Without putter reviews, finding the right putter could be a daunting, time-consuming task. After all, there are hundreds of choices.
If you walk into a golf equipment shop unprepared, you could spend hours trying out every putter. There are just too many choices. And then there are golf putter training aids and golf travel putters. You can solve that problem by arriving already armed with the type of useful information you'll find in good reviews.
So, there are two things you should do when you're buying a putter. Start by reading some good, honest, objective reports, like the reviews you'll find here on this site. (We even have some specific advice if you're interested in used putters.) Then, go somewhere - your pro shop, a golf equipment retailer, or a big-box sporting goods store - and personally try out the particular putters that sound most interesting.
Here are a few direct links to specific putter reviews we have on the site:
Some golfers might disagree, but I firmly believe your putter is the most important club in your bag. After all, even if you're an accomplished golfer, putts usually represent about half of your strokes during any round of golf. That's 36 strokes on the typical par-72 golf course. In contrast, you might hit your driver 10 or 12 times (at most) during a round, a fairway wood or hybrid another 10 or 12 times, and irons and wedges for your remaining shots. So which club sounds like it plays the largest role in your game and has the most influence on your scores? Your putter, of course!
In addition to being the most important club in your bag, your putter is
also the most "personal." By that I mean several things. First,
putters come in a wide variety of head shapes, including blades,
mallets, semi-mallets and even belly putters, like for instance Odyssey belly putters.
Most putters are heel-shafted, but they can have different shapes and
locations for their shafts/hosels, including plumber necks, straight
necks, S-bends and centered shafts.
Odyssey even has an unusual, rear-shafted line of putters called the
"BackStryke." Different putters can have different feels during the
stroke, and the feel of the ball coming off the face can be distinctly
different from one putter to another. Putters can be face-balanced or
toe-weighted. They can have different lofts and lie angles, although no
putter has much in the way of loft. They even come in different shaft
lengths, ranging from 32 inches all the way up to much longer belly
Putters can differ in other ways as well, but I think you get the picture. There are a lot of things to keep in mind when you're looking for a new putter. Our reviews can help you keep it all straight.
Because there are so many different putters, putting strokes and even ways to grip a putter, buying a putter is always an extremely "individual," subjective, personal decision. In some cases, a golfer buys a putter based on something as inexplicable as "feel." Other times, it all boils down to how the putter "looks" when the golfer is standing over the ball. But, there are a whole range of other considerations as well. Buying a new putter is probably the most "individualistic" decision you'll make with respect to golf equipment. There is, however, a particular combination of characteristics that will be best for any golfer's individual putting stroke and skill level. You just need to know what to look for.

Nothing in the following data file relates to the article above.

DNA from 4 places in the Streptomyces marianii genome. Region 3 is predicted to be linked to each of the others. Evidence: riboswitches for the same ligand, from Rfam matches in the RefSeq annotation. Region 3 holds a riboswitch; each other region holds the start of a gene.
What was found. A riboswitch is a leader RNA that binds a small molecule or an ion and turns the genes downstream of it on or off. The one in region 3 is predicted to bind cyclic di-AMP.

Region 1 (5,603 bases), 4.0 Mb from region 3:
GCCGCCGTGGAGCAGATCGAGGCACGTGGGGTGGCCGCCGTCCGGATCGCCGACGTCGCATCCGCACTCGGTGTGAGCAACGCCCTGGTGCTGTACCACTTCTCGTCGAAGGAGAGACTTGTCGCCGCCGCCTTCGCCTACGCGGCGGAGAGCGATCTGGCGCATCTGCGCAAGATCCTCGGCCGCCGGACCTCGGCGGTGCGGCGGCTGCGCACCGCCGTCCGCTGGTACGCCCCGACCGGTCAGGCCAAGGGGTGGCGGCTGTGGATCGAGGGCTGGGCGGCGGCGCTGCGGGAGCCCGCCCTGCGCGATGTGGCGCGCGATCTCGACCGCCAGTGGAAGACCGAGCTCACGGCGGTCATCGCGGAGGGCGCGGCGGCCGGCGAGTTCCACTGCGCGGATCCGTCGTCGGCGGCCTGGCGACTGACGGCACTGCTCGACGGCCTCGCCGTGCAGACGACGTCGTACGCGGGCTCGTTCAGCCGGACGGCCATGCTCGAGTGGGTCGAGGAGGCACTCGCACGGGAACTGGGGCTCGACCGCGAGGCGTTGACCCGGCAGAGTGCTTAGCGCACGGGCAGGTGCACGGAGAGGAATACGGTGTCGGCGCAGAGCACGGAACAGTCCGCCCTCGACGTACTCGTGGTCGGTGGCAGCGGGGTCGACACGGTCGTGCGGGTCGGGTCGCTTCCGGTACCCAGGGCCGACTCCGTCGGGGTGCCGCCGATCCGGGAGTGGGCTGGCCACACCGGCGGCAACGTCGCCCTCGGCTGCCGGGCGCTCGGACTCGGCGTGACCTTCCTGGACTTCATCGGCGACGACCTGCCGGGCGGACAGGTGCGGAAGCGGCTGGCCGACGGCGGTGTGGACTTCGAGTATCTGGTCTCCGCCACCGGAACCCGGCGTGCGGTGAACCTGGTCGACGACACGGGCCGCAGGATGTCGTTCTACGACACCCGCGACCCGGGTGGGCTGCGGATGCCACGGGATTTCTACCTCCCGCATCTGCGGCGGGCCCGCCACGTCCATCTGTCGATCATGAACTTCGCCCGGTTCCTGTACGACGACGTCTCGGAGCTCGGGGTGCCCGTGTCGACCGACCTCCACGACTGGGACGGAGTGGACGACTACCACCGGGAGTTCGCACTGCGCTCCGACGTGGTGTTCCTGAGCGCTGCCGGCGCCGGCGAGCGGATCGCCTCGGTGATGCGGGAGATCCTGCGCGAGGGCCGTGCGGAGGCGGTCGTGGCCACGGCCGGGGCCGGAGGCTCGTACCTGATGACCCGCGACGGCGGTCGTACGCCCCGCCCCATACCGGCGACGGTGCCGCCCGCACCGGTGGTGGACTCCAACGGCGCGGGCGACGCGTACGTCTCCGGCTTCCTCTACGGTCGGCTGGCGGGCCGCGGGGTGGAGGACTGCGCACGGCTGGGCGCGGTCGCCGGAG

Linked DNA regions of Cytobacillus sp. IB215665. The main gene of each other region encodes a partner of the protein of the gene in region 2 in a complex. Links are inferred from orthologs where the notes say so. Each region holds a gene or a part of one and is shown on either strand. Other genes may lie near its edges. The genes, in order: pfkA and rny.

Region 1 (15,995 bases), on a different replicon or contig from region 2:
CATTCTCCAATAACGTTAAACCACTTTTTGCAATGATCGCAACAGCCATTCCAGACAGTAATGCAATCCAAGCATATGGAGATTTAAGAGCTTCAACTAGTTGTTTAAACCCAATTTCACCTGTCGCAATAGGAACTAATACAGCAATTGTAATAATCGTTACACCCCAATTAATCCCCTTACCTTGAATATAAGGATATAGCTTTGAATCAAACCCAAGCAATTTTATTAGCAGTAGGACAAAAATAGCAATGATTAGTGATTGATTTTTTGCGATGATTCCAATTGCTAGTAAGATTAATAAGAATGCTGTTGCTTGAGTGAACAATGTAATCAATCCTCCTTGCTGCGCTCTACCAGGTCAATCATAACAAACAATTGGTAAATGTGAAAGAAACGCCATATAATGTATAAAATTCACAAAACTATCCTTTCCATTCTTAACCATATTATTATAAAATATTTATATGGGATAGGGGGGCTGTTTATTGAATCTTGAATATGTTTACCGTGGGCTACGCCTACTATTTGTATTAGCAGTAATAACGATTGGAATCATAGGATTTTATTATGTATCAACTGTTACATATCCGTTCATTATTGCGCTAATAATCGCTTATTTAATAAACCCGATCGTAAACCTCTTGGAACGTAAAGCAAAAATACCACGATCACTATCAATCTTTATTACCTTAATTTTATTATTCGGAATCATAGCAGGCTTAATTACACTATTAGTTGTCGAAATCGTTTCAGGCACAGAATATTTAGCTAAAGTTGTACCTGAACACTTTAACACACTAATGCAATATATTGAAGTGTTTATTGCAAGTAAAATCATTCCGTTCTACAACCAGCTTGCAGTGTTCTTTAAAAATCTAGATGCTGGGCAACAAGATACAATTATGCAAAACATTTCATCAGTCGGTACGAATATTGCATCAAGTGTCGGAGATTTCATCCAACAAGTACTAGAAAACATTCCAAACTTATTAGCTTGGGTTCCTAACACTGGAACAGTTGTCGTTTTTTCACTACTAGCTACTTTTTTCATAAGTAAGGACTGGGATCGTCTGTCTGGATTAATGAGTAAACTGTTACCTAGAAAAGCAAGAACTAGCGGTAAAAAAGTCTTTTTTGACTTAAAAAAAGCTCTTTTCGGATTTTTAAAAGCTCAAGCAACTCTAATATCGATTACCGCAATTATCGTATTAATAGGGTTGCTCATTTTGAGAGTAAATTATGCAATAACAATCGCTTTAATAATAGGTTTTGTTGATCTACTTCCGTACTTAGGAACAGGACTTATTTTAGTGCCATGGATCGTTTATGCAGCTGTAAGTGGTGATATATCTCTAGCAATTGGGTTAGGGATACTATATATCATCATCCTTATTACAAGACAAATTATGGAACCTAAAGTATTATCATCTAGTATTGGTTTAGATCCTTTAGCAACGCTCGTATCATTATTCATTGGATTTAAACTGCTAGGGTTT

That's where our putter reviews come in so handy. There are
such a tremendous number of variables involved with putters that you'd
wear yourself out if you decided to personally test every putter
currently on the market. You'd spend countless days doing it, too. Our
putter reviews can help you save time and energy by helping you narrow down your choices before you try even one new putter.
You might like the "look" of a PING Scottsdale Wolverine putter, for example, or the unusual-looking Scotty Cameron Detour putter but reading our putter reviews might help you come to understand that you just wouldn't like its soft face insert. Or maybe you'd realize that you'd probably love it, so you should give it a try. You need to do some research - like reading some good putter reviews. Then, you can try out just those putters that are the most promising-sounding candidates.
Most putters on today's market are well-made, but a putter one golfer hates will be loved by someone else. That's how "personal" and "individual" putters really are. We review Tour Edge putters, PING putters, Nike putters, Odyssey putters, TaylorMade putters, Titleist putters (Scotty Cameron putters) and Wilson putters among others. Please feel free to put our putter reviews to good use - they can help you narrow down your choices.
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